MassMiner

Security researchers have detected a new wave of cryptocurrency-mining malware infecting servers across the web, and this one is using multiple exploits to gain access to vulnerable and unpatched systems to install a Monero miner.

Experts from AlienVault say this new campaign —which they dubbed MassMiner— uses exploits for vulnerabilities such as CVE-2017-10271 (Oracle WebLogic), CVE-2017-0143 (Windows SMB), and CVE-2017-5638 (Apache Struts).

MassMiner campaign uses famous exploits

The MassMiner crew sure has an excellent taste when it comes to exploits. All of the above are well-known and highly efficient vulnerabilities.

CVE-2017-10271 has been under active exploitation since last year, and at least one gang made a killing with it, racking up over $226,000 from covert cryptocurrency mining operations. The vulnerability is still one of the most actively targeted server flaw, even today.

CVE-2017-0143 is the more famous of the three, being known as EternalBlue; an exploit developed by the US NSA and leaked online by a hacker group known as The Shadow Brokers. It's been used for a lot of malware ops, including the WannaCry and NotPetya ransomware outbreaks from last year. For the MassMiner attacks, AlienVault says hackers are using EternalBlue to install the DoublePulsar backdoor on vulnerable hosts.

Last but not least, CVE-2017-5638 is the same exploit that hackers used to breach US financial firm Equifax, last summer.

In addition, crooks are also leveraging SQLck, a tool for carrying out brute-force attacks against Microsoft SQL databases, which, if compromised, attackers also use as an intermediary point to launch SQL scripts and install a local cryptocurrency miner.

The entire infection chain has been detailed in a write-up by AlienVault researcher Chris Doman, who also put together the following graph, for a graphical explanation of the entire process.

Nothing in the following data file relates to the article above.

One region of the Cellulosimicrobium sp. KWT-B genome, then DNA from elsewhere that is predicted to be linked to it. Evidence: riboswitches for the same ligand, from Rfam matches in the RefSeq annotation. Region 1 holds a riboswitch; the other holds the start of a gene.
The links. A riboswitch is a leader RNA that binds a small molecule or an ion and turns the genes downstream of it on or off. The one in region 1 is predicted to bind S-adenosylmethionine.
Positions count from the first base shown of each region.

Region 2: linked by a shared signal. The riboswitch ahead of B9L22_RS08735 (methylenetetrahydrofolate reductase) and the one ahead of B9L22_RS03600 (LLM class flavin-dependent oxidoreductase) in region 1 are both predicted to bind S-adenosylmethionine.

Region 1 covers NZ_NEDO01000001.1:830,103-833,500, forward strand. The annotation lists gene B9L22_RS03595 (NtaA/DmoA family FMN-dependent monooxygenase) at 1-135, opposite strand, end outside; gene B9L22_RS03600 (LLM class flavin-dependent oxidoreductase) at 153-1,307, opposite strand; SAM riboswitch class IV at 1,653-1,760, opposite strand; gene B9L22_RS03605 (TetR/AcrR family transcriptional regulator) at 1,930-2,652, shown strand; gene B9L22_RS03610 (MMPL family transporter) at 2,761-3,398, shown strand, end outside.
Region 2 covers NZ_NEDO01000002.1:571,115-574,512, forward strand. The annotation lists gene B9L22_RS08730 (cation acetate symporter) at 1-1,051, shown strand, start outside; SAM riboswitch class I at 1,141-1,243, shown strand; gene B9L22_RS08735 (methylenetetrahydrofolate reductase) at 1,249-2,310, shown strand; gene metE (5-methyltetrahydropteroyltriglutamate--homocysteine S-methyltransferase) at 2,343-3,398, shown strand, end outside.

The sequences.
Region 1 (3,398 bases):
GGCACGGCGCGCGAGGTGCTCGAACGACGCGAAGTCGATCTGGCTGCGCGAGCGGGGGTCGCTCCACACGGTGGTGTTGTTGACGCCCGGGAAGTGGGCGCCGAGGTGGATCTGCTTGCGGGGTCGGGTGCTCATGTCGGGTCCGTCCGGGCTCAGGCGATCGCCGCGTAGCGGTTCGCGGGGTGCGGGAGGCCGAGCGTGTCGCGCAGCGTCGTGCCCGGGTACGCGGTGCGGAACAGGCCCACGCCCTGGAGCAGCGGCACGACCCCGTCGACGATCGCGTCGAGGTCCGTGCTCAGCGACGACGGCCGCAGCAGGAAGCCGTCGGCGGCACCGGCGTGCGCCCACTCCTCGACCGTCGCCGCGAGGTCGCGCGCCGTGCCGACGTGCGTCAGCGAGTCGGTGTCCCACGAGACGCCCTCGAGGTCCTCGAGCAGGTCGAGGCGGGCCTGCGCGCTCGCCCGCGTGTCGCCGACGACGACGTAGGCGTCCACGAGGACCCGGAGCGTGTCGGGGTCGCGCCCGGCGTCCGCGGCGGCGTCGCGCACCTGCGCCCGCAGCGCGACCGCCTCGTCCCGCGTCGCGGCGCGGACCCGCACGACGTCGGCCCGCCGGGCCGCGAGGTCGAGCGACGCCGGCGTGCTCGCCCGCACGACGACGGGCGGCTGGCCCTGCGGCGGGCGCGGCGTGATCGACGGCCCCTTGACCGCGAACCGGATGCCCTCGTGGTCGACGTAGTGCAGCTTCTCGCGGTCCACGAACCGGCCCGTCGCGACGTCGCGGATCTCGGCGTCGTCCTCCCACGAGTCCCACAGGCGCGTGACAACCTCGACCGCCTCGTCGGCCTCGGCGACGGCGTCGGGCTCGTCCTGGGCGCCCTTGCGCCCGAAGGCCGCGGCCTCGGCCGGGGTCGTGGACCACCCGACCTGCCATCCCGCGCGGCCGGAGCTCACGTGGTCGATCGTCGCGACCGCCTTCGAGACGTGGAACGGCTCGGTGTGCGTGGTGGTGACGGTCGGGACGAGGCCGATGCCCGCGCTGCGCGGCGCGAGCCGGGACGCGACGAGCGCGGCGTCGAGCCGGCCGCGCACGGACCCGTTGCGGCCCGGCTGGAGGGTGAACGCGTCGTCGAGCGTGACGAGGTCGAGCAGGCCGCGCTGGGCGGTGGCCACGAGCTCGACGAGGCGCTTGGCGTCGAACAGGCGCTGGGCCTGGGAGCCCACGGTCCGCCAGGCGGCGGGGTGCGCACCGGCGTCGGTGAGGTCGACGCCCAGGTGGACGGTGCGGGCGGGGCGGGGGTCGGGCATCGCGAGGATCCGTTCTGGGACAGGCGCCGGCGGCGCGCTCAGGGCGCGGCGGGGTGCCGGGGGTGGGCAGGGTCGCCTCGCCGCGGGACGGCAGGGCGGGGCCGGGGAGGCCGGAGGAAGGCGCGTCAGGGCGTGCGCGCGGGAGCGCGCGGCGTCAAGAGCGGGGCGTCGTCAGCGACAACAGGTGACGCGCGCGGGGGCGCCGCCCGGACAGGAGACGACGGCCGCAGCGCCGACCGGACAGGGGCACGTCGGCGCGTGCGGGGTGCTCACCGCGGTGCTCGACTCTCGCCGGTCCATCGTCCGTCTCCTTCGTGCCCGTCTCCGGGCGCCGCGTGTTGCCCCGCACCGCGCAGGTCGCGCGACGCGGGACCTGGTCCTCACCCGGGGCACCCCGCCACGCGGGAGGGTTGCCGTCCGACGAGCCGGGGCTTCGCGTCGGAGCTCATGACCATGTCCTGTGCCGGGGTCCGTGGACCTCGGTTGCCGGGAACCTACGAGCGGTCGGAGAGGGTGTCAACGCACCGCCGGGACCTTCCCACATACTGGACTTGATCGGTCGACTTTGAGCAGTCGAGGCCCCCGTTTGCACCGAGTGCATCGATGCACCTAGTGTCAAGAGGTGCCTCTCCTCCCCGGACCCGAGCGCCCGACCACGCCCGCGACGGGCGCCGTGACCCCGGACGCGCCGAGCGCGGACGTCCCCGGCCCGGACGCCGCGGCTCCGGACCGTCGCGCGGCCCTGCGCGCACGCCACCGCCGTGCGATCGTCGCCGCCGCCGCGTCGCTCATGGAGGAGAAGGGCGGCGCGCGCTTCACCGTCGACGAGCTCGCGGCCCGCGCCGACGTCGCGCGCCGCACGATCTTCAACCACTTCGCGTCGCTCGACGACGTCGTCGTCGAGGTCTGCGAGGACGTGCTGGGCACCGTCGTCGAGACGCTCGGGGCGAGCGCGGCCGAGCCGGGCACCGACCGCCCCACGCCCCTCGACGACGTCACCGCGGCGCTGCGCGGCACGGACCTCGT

MassMiner infection chain

Hackers own $295,000, albeit not all from MassMiner

Monero addresses associated with this group have been used to mine around 1,200 Monero, nearly $295,000. However, it is unclear if all the money came from the MassMiner campaign, or crooks had other sources of "revenue."

While the MassMiner campaign was only recently discovered and uses its own unique infection mechanism, different from what researchers have seen in the past, Doman told Bleeping Computer today that there are clues suggesting MassMiner may be related to the infamous Smominru. This a botnet that infected over 526,000 Windows machines last year for the purpose of covert cryptocurrency mining alone, and supposedly made over $2.3 million for its creators.

MassMiner is also not the only recent coin-mining operation that has started combining multiple exploits to improve its chances of infecting more victims than it would have infected if it used one exploit at a time. The ReddisWannaMine campaign is another, targeting Redis, Apache Solr, and Windows Server instances.

Another recently exposed coin-mining operation is PyRoMine, detected by Fortinet last week. PyRoMine used two NSA exploits —EternalBlue and EternalRomance— to infect unpatched Windows Server instances. PyRoMine was a relatively new campaign, which got off the ground only at the start of April, and Fortinet says it only mined 2.4 Monero, or the equivalent of $600 at today's exchange rate.

It has become quite evident to most infosec experts that coinminers are one of 2018's most widespread malware threat, far more popular than ransomware. Nonetheless, adware families remain the undisputed kings of the malware scene.

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